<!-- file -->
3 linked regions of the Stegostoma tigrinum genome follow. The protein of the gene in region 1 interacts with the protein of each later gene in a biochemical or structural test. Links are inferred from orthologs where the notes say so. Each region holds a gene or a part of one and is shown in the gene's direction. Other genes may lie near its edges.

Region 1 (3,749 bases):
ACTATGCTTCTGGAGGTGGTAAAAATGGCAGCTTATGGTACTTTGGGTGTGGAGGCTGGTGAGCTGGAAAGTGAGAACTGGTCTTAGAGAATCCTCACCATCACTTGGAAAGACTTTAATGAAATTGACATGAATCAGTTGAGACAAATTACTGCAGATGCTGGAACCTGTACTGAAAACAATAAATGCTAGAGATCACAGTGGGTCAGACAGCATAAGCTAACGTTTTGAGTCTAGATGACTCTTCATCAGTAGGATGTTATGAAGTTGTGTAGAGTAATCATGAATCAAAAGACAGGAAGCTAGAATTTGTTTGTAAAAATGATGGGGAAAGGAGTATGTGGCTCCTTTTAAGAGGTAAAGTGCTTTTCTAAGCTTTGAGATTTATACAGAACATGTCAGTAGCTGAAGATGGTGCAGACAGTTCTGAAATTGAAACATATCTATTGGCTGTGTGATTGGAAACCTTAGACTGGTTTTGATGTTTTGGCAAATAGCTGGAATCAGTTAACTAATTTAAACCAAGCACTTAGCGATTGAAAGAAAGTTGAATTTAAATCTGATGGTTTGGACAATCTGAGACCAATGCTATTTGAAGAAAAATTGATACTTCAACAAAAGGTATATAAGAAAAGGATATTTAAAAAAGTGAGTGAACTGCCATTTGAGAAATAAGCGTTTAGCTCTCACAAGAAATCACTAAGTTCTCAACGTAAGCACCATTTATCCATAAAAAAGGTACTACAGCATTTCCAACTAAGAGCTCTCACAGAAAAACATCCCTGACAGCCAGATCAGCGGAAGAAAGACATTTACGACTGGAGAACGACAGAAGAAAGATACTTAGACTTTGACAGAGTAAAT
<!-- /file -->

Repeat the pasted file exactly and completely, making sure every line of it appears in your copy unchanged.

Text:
3 linked regions of the Stegostoma tigrinum genome follow. The protein of the gene in region 1 interacts with the protein of each later gene in a biochemical or structural test. Links are inferred from orthologs where the notes say so. Each region holds a gene or a part of one and is shown in the gene's direction. Other genes may lie near its edges.

Region 1 (3,749 bases):
ACTATGCTTCTGGAGGTGGTAAAAATGGCAGCTTATGGTACTTTGGGTGTGGAGGCTGGTGAGCTGGAAAGTGAGAACTGGTCTTAGAGAATCCTCACCATCACTTGGAAAGACTTTAATGAAATTGACATGAATCAGTTGAGACAAATTACTGCAGATGCTGGAACCTGTACTGAAAACAATAAATGCTAGAGATCACAGTGGGTCAGACAGCATAAGCTAACGTTTTGAGTCTAGATGACTCTTCATCAGTAGGATGTTATGAAGTTGTGTAGAGTAATCATGAATCAAAAGACAGGAAGCTAGAATTTGTTTGTAAAAATGATGGGGAAAGGAGTATGTGGCTCCTTTTAAGAGGTAAAGTGCTTTTCTAAGCTTTGAGATTTATACAGAACATGTCAGTAGCTGAAGATGGTGCAGACAGTTCTGAAATTGAAACATATCTATTGGCTGTGTGATTGGAAACCTTAGACTGGTTTTGATGTTTTGGCAAATAGCTGGAATCAGTTAACTAATTTAAACCAAGCACTTAGCGATTGAAAGAAAGTTGAATTTAAATCTGATGGTTTGGACAATCTGAGACCAATGCTATTTGAAGAAAAATTGATACTTCAACAAAAGGTATATAAGAAAAGGATATTTAAAAAAGTGAGTGAACTGCCATTTGAGAAATAAGCGTTTAGCTCTCACAAGAAATCACTAAGTTCTCAACGTAAGCACCATTTATCCATAAAAAAGGTACTACAGCATTTCCAACTAAGAGCTCTCACAGAAAAACATCCCTGACAGCCAGATCAGCGGAAGAAAGACATTTACGACTGGAGAACGACAGAAGAAAGATACTTAGACTTTGACAGAGTAAAT